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Recession shopping trends

Thursday, May 10, 2018
Consumers hunting for bargains, buying in bulk

T&T’s decline in gross domestic product (GDP) has ranged from -0.3 in 2014 to -6 in 2016, according to the Central Bank’s Economic Bulletin 2018. This has affected consumer patterns withs latest trends showing people gravitating towards buying local.

“Everything has to do with the economic climate. Consumers are moving away from the high-end products to local goods which is a significant sign because buy local leads to greater economic activity,” said director of the Ministry of Trade’s Consumer Affairs Division (CAD) Dexter Morgan.

Trends also show that consumers are increasingly exercising their rights, becoming more vocal in their claims of defective or damaged goods.

Annually, 800 to 900 complaints are made to the CAD. The resolution rate is between 62 to 75 per cent. Those that fall outside the realm of moral suasion are addressed by the court if consumers files legal action.

According to Morgan, there has been an increase in complaints about faulty cellphones and car engines.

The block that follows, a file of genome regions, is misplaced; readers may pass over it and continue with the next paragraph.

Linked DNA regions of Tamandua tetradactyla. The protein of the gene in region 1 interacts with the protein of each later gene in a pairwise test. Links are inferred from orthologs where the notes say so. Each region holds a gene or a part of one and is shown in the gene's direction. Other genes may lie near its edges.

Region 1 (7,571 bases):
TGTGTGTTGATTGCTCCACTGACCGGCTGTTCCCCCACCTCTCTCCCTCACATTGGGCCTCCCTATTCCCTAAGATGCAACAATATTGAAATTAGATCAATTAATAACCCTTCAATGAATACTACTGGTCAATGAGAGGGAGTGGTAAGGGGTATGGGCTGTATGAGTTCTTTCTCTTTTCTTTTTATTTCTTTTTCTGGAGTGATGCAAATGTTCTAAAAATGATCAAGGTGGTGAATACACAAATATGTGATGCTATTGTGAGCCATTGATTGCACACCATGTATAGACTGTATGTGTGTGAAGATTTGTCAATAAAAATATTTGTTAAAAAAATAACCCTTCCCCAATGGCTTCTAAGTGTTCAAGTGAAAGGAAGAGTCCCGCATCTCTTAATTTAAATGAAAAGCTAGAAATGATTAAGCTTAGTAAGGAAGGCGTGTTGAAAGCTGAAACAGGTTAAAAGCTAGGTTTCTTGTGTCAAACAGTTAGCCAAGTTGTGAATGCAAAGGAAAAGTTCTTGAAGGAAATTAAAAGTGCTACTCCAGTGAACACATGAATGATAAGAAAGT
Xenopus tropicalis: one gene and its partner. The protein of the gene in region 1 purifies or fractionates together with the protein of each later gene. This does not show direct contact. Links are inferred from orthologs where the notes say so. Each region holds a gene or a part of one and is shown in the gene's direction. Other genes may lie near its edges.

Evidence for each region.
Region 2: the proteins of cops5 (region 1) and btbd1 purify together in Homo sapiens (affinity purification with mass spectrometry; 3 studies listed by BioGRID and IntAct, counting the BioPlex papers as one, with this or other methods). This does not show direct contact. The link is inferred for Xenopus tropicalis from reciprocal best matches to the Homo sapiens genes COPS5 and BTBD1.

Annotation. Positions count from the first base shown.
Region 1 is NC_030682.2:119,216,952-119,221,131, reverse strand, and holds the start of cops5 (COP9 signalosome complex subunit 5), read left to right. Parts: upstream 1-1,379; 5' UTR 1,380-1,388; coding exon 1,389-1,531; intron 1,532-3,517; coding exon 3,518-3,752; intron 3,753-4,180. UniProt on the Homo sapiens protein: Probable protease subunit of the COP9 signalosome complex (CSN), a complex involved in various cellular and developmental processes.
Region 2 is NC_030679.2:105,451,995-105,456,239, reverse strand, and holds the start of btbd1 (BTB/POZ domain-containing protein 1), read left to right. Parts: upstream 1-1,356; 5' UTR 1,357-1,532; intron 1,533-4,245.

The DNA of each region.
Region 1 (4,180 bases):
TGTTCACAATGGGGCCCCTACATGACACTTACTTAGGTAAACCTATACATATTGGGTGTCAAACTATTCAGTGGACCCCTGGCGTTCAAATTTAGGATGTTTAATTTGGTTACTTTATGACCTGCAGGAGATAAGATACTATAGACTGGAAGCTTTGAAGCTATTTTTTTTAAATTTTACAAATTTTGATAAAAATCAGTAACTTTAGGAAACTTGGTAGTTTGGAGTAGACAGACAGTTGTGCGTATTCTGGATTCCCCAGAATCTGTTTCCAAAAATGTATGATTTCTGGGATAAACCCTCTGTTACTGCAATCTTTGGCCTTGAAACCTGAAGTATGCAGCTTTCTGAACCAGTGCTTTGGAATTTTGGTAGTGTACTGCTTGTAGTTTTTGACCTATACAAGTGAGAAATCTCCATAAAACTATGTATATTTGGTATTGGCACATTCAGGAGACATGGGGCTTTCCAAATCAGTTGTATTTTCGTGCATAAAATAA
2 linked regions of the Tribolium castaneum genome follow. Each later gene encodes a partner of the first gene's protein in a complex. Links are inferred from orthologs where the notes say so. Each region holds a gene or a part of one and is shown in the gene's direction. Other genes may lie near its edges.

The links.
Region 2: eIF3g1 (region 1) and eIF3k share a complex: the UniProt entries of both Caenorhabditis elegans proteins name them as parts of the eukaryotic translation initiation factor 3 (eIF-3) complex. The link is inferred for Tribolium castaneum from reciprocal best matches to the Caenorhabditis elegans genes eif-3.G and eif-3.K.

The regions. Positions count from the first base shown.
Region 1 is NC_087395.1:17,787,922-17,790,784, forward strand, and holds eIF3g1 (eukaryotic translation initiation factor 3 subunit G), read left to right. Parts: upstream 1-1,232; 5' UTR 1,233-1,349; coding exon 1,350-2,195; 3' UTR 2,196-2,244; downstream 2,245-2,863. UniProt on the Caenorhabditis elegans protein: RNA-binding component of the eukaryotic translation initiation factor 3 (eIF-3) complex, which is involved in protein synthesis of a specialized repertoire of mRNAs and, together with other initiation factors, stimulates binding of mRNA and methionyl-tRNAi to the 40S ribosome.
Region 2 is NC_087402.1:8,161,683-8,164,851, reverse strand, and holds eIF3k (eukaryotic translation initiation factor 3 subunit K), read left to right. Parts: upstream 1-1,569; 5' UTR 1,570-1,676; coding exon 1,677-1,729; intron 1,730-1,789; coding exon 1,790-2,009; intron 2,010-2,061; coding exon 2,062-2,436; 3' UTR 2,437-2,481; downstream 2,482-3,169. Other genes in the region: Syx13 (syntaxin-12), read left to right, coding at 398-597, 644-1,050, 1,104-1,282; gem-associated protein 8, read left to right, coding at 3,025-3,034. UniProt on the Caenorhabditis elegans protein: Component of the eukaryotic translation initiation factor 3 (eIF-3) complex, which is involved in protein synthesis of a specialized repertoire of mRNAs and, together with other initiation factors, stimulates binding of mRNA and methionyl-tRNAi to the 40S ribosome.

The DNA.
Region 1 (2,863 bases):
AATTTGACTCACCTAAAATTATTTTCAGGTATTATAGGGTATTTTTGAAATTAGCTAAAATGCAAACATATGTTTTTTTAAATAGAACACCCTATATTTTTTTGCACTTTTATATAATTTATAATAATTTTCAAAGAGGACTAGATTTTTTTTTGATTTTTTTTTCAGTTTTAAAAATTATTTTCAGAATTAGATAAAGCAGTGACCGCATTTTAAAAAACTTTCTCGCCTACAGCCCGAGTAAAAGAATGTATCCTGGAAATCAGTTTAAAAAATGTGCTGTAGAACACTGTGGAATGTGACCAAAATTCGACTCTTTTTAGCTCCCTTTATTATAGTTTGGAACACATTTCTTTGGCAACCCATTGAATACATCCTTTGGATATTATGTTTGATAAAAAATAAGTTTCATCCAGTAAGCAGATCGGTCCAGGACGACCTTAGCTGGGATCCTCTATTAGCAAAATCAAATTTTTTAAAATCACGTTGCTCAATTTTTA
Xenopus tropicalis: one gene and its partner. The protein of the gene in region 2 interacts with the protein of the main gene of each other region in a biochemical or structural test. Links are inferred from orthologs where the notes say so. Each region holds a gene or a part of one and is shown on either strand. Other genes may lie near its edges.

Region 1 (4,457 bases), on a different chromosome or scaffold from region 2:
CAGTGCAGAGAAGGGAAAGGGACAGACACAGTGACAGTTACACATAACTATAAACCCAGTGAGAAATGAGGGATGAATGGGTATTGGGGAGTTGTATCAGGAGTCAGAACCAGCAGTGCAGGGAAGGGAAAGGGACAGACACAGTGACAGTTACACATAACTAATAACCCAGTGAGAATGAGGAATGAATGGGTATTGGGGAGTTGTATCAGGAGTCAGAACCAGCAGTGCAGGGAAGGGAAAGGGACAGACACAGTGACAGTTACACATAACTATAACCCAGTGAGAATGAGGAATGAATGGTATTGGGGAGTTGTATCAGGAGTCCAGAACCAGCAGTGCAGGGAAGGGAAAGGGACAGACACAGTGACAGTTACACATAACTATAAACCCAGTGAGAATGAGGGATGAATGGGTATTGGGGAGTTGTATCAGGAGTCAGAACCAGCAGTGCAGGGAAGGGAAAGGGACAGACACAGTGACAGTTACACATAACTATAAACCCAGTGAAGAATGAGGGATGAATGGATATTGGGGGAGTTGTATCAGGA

“The suppliers are saying on the one hand it’s the quality of the gas and the consumers are complaining that the defect is not repaired,” he said.

“We have complaints with both new and foreign used vehicles. We have been meeting with suppliers and we usually get the services of VMCOTT to assist. We do site visits and we test the vehicles and use that information to represent the interest of the consumer.”

There are numerous complaints about phones malfunctioning a day or two after purchase, he added.

Consumers are also complaining about high cost of goods. However, as Morgan pointed, out the CAD is not responsible for price regulation.

“People often tell us that food prices are increasing and call on the Division to act but based on a free market economy, suppliers are not obligated to sell their goods at a particular price.

“We have far moved away from this based on an agreement we signed with the World Trade Organisation…but price control in a realistic sense can lead to black market,” Morgan said.

Trends in food prices

Every month, the CAD conducts a retail food price survey on a basic basket of 118 items in 20 areas across Trinidad and eight areas in Tobago. Items include milk, four, oil, cheese and rice.

During the first quarter of fiscal year 2017/2018, the CAD observed an overall 0.6 per cent increase in food prices, followed by a 0.39 per cent increase in the second quarter of fiscal year 2017/2018 ending in March. This slight increases is also reflected in headline inflation which stood at a low of 3.1 per cent in 2017.

With few exceptions, the price of food has increased slightly over the first few months, Morgan noted.

“The major exceptions to this were diary products, for example milk, oils and fats, which rose in price by 8.1 per cent and 5.7 per cent respectively,” he said.

He said this was due to increases in prices in the global market for these products.